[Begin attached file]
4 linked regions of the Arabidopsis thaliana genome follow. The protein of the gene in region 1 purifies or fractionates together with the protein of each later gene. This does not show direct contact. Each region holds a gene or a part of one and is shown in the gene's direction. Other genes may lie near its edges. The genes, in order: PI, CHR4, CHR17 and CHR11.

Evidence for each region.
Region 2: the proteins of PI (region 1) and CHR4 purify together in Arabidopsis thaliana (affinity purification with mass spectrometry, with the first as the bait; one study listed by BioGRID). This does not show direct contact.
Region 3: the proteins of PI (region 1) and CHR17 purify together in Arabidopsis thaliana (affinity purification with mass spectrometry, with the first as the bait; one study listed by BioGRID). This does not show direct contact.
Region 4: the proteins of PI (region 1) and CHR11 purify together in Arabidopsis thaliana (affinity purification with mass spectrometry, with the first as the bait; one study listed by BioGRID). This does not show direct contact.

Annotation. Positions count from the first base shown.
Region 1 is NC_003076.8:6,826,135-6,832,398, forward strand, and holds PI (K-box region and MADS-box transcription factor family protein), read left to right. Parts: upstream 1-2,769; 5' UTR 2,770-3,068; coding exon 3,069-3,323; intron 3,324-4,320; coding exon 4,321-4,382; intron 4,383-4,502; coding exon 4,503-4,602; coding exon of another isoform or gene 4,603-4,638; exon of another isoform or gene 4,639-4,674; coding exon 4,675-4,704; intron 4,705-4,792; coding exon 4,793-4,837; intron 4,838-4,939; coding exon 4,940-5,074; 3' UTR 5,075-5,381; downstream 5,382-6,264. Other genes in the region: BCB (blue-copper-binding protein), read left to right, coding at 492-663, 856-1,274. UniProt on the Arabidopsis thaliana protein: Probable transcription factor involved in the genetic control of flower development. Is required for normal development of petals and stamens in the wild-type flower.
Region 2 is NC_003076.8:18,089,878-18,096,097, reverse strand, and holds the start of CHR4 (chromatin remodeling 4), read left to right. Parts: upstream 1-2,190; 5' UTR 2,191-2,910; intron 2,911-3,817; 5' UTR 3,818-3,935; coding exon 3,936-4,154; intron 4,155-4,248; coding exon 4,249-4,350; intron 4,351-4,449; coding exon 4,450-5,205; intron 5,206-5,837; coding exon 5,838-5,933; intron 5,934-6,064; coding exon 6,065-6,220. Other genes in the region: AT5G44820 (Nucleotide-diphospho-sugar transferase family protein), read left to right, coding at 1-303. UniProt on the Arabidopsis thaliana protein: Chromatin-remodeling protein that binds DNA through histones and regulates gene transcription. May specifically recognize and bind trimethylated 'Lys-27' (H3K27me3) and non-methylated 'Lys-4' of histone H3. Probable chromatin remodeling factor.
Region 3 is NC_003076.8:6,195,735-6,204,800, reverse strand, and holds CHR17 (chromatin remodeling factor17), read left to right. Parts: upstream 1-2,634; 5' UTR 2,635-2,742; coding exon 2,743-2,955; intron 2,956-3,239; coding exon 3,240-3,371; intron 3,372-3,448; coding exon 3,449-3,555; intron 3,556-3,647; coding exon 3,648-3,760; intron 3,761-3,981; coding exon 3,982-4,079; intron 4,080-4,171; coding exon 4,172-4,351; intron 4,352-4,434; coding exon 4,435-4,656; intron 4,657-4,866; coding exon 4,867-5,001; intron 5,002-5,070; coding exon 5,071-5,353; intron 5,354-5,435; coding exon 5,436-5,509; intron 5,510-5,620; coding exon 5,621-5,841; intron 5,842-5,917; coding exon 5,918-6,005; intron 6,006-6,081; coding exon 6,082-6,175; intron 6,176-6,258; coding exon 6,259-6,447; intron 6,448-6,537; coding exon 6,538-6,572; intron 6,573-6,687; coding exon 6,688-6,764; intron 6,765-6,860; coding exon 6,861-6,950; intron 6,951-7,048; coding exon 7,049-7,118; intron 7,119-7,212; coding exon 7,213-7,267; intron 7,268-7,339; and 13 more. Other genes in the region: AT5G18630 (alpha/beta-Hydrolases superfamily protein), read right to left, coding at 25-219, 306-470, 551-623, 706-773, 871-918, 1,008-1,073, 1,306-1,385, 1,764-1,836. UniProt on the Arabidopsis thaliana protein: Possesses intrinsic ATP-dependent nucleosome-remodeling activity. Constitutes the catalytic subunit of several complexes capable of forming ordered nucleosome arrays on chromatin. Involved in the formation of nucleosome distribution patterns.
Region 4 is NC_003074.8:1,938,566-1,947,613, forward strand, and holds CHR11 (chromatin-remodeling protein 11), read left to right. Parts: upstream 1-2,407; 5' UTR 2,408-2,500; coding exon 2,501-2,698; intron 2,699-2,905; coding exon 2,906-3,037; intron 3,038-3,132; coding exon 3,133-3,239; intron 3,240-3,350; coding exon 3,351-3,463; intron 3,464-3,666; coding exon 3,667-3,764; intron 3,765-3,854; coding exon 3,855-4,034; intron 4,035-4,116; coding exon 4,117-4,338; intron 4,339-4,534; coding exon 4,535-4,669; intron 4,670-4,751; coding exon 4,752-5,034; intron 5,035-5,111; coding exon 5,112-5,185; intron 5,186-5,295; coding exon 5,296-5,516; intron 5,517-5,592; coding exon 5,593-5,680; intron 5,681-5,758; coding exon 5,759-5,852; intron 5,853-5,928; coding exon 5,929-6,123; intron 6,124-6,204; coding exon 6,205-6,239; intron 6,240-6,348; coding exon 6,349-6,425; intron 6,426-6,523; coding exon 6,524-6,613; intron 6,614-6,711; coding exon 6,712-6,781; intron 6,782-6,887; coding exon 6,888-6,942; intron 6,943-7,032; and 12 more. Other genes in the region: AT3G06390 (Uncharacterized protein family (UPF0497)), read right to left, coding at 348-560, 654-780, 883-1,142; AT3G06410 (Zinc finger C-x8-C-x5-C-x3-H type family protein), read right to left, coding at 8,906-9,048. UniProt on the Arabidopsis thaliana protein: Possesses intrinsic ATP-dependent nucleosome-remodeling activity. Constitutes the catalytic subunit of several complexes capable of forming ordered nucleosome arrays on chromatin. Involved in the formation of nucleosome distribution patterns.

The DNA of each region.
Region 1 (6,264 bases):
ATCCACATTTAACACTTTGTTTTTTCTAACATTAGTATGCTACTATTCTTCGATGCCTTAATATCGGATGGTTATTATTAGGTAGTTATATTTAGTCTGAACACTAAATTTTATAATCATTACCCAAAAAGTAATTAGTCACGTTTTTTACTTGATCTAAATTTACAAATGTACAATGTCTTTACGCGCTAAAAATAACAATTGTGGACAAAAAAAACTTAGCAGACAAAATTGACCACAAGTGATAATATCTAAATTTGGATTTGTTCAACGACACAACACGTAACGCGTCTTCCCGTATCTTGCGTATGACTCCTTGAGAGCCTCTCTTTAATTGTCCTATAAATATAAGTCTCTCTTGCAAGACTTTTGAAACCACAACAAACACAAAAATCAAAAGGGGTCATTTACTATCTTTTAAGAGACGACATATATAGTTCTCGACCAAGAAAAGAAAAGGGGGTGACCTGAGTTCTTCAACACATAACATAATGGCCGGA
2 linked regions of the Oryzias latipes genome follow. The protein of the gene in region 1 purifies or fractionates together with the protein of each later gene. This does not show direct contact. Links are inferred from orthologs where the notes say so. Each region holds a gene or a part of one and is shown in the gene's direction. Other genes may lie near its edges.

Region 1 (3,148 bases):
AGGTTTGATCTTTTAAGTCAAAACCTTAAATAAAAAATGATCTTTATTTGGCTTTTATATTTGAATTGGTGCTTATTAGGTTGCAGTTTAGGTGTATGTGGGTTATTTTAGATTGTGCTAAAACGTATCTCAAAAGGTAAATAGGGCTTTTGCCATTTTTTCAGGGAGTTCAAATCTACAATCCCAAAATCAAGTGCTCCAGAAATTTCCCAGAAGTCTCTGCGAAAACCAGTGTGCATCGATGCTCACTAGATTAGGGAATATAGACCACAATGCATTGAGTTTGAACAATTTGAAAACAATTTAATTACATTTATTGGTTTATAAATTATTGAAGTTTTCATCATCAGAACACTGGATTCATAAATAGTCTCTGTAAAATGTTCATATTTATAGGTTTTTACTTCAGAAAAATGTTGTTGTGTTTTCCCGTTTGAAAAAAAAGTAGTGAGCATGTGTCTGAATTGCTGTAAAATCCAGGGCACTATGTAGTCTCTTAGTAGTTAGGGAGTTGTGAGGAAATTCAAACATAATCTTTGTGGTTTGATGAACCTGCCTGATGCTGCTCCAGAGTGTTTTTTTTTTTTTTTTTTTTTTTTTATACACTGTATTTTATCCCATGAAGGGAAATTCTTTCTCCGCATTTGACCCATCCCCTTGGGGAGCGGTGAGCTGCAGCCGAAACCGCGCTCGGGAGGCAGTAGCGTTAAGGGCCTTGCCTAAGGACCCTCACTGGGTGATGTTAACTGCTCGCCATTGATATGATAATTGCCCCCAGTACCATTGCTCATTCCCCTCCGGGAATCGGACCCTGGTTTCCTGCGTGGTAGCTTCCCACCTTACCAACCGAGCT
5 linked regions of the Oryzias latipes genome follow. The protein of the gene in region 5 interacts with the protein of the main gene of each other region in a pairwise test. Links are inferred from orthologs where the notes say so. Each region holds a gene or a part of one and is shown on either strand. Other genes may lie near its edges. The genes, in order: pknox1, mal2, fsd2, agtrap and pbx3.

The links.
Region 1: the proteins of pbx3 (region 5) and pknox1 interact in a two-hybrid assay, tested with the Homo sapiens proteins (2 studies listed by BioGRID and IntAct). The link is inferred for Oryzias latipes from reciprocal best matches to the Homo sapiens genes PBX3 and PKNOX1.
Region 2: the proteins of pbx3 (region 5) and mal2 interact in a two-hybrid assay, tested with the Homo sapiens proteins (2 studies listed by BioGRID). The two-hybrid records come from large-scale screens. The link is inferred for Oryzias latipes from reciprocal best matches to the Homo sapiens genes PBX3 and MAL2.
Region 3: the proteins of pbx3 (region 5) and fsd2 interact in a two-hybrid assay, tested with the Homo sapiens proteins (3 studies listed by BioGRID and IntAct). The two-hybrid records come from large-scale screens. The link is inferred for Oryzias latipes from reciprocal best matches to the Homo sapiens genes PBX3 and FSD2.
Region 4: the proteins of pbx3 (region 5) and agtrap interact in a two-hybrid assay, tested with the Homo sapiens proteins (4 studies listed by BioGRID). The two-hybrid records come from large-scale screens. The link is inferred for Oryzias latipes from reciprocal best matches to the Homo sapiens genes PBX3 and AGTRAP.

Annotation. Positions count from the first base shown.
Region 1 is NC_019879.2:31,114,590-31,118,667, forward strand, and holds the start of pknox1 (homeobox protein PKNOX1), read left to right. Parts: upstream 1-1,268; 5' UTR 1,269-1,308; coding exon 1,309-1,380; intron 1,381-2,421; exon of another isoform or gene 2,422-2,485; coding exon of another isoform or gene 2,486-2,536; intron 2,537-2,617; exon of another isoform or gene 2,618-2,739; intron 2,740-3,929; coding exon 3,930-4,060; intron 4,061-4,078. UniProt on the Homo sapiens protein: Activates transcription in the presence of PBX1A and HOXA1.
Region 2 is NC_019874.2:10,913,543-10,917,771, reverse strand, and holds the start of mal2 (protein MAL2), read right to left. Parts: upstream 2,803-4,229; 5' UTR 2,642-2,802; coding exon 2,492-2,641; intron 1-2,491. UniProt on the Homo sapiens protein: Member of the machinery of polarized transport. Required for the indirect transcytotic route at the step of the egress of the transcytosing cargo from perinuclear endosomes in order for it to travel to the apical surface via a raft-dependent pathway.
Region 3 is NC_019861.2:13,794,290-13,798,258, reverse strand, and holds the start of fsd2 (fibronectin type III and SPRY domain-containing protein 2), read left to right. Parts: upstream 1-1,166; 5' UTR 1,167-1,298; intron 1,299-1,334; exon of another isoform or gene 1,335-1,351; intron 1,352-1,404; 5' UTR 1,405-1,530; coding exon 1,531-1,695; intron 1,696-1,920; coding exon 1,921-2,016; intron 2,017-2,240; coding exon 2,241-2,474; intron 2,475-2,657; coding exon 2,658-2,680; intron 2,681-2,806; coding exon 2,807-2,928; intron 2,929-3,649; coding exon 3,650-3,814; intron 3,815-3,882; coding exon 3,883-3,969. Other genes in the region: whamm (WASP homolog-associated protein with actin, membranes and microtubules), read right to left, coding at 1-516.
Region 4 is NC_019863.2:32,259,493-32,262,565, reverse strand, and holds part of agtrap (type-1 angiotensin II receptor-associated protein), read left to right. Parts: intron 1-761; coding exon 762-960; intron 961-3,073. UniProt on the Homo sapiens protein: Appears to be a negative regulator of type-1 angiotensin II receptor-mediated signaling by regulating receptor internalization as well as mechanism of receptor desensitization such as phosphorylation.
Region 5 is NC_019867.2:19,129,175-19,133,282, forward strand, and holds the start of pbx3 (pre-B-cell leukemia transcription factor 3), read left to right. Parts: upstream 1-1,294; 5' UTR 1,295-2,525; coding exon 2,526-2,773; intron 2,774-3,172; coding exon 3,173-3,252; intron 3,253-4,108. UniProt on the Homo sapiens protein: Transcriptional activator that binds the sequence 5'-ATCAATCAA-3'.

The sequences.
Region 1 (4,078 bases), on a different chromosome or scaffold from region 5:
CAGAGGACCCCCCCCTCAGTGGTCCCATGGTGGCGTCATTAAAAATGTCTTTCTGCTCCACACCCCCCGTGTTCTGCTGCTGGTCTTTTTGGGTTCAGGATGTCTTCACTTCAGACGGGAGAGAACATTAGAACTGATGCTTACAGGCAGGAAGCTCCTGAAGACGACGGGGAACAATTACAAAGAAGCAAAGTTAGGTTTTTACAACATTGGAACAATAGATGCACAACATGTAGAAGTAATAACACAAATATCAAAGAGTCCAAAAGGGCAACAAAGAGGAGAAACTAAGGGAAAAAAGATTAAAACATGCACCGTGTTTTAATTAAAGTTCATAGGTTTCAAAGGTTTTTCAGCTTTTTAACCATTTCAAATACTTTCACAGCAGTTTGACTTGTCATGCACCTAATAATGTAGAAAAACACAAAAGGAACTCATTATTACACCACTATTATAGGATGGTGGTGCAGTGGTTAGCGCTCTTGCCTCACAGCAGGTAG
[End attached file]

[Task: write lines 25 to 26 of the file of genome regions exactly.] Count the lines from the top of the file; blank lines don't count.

Region 2 is NC_019874.2:10,913,543-10,917,771, reverse strand, and holds the start of mal2 (protein MAL2), read right to left. Parts: upstream 2,803-4,229; 5' UTR 2,642-2,802; coding exon 2,492-2,641; intron 1-2,491. UniProt on the Homo sapiens protein: Member of the machinery of polarized transport. Required for the indirect transcytotic route at the step of the egress of the transcytosing cargo from perinuclear endosomes in order for it to travel to the apical surface via a raft-dependent pathway.
Region 3 is NC_019861.2:13,794,290-13,798,258, reverse strand, and holds the start of fsd2 (fibronectin type III and SPRY domain-containing protein 2), read left to right. Parts: upstream 1-1,166; 5' UTR 1,167-1,298; intron 1,299-1,334; exon of another isoform or gene 1,335-1,351; intron 1,352-1,404; 5' UTR 1,405-1,530; coding exon 1,531-1,695; intron 1,696-1,920; coding exon 1,921-2,016; intron 2,017-2,240; coding exon 2,241-2,474; intron 2,475-2,657; coding exon 2,658-2,680; intron 2,681-2,806; coding exon 2,807-2,928; intron 2,929-3,649; coding exon 3,650-3,814; intron 3,815-3,882; coding exon 3,883-3,969. Other genes in the region: whamm (WASP homolog-associated protein with actin, membranes and microtubules), read right to left, coding at 1-516.